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Last Updated: Monday, 23 April 2007, 10:48 GMT 11:48 UK
Sheep reveal 'body clock' clues
Soay lambs
Soay lambs look like young deer
Researchers are studying the habits of primitive sheep to better understand how the seasons affect human beings.

The University of Edinburgh has begun studies into Soay, which are found on Scotland's St Kilda island archipelago and are unaffected by cross-breeding.

Scientists have already found that they have a 10-month cycle that regulates appetite, when they fatten and moult.

The study could reveal the secrets of the human "body clock" and how it is affected by winter and night shifts.

Scientists have been investigating the biology of a herd of 50 Soay sheep in Fife.

The breed comes from Soay in the St Kilda group of islands, about 41 miles (65km) from the Western Isles.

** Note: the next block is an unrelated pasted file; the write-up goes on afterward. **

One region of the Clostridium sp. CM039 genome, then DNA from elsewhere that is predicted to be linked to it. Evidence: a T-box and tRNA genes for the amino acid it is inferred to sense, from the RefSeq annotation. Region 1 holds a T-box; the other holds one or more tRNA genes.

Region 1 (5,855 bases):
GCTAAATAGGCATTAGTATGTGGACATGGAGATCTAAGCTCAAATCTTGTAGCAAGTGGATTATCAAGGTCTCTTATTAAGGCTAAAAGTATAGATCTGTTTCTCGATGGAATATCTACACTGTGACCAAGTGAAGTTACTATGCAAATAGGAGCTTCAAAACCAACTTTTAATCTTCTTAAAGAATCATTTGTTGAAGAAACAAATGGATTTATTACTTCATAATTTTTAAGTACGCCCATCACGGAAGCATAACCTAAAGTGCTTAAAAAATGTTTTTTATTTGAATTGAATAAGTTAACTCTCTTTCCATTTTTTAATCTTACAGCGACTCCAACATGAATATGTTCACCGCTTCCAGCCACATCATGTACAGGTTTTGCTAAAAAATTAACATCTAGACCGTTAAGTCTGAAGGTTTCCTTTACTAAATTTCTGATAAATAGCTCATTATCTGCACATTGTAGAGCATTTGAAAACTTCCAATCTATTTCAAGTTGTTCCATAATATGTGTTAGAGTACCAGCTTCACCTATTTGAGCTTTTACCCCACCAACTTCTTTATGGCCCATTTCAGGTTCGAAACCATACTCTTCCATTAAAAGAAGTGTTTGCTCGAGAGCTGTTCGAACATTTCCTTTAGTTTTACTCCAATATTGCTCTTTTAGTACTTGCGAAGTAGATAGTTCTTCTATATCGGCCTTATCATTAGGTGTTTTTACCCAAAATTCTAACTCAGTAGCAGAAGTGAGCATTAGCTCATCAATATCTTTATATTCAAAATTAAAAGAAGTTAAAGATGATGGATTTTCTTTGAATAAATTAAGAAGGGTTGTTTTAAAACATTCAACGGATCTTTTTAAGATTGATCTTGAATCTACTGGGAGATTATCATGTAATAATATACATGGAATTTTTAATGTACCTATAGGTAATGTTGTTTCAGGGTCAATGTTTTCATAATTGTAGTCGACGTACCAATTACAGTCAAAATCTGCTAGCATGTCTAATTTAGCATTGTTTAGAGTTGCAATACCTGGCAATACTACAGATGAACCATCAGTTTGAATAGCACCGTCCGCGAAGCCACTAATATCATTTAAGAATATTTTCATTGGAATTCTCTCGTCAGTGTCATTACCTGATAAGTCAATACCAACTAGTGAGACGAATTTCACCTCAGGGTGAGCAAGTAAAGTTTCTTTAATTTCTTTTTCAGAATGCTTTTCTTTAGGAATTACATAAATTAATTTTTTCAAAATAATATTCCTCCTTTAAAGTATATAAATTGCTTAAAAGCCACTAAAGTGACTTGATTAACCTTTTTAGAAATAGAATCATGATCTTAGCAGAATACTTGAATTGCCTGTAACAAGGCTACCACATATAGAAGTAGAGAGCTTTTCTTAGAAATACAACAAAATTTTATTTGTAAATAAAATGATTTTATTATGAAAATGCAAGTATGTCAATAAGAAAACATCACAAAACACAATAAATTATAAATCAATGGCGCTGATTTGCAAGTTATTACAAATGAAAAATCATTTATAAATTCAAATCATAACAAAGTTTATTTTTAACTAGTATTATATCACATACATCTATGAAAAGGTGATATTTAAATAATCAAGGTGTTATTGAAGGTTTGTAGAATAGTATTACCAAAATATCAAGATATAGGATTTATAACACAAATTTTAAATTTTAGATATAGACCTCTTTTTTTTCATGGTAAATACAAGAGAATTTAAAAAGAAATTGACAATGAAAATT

As our clocks are pre-set and individual, this explains why some people are larks and others owls, and why some suffer severely in winter
Dr Gerald Lincoln

The National Trust of Scotland, which owns St Kilda, said the origins of the sheep were uncertain and believed they were brought there by Vikings in the 9th and 10th Centuries.

Dr Gerald Lincoln, of the university's Centre for Reproductive Biology, said the animals' body clocks appeared to be a wild-type unaffected by cross breeding throughout the centuries.

He said: "While our daily - or circadian - body clocks anticipate the change between day and night, our circannual clocks anticipate the seasons as we orbit the sun.

"As our clocks are pre-set and individual, this explains why some people are larks and others owls, and why some suffer severely in winter."

Dr Lincoln said researchers had identified the cells that co-ordinate the human body clock and were now trying to find the specific genes that regulate the body's long-term timing.

He said: "By doing this, we hope to find new clinical treatments.

"It could be beneficial to those working night shift, who suffer poor health and have reduced life expectancy, as well as looking at how our metabolism is regulated throughout the year.

"The calendar genes could even provide new insight into the most basic timed mechanisms of DNA repair and aging."


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